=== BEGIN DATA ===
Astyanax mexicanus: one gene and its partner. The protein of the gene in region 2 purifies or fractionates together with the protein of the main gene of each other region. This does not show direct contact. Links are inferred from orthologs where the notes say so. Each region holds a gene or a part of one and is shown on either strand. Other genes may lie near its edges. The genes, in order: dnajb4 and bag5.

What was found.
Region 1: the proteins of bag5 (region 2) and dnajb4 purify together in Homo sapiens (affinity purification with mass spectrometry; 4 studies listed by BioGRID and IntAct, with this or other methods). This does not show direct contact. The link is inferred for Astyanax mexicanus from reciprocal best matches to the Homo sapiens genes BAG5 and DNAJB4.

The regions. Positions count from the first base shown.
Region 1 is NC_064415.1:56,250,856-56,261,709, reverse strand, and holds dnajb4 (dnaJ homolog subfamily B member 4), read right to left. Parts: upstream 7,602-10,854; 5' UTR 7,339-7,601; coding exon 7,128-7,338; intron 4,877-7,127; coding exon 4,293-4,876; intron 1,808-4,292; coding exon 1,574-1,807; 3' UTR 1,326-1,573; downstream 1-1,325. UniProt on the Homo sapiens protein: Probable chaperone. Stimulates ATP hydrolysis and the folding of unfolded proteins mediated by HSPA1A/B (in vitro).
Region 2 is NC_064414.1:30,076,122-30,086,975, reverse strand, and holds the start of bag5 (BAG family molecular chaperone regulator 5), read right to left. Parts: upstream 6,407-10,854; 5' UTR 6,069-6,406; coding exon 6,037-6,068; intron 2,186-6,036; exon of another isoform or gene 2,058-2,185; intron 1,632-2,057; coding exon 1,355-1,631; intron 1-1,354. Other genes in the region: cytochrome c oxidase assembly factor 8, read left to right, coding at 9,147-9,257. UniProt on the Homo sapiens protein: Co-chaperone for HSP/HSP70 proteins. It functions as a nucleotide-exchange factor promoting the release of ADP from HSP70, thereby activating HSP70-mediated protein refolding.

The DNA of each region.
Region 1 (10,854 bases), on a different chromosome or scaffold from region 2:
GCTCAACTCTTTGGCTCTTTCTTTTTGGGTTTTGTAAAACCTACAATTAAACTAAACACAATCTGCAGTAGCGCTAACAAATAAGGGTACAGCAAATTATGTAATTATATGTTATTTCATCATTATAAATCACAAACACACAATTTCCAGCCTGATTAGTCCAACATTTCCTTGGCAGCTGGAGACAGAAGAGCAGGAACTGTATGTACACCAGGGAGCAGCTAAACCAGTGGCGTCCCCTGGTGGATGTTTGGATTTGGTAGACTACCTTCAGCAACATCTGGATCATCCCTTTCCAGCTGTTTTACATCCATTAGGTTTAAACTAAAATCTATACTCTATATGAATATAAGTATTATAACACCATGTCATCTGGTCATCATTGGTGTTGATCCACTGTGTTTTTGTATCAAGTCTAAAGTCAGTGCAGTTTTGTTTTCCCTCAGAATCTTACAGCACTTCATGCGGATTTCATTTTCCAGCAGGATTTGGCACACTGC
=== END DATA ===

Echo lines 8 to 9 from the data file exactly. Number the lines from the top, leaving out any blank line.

Region 1 (10,854 bases), on a different chromosome or scaffold from region 2:
GCTCAACTCTTTGGCTCTTTCTTTTTGGGTTTTGTAAAACCTACAATTAAACTAAACACAATCTGCAGTAGCGCTAACAAATAAGGGTACAGCAAATTATGTAATTATATGTTATTTCATCATTATAAATCACAAACACACAATTTCCAGCCTGATTAGTCCAACATTTCCTTGGCAGCTGGAGACAGAAGAGCAGGAACTGTATGTACACCAGGGAGCAGCTAAACCAGTGGCGTCCCCTGGTGGATGTTTGGATTTGGTAGACTACCTTCAGCAACATCTGGATCATCCCTTTCCAGCTGTTTTACATCCATTAGGTTTAAACTAAAATCTATACTCTATATGAATATAAGTATTATAACACCATGTCATCTGGTCATCATTGGTGTTGATCCACTGTGTTTTTGTATCAAGTCTAAAGTCAGTGCAGTTTTGTTTTCCCTCAGAATCTTACAGCACTTCATGCGGATTTCATTTTCCAGCAGGATTTGGCACACTGC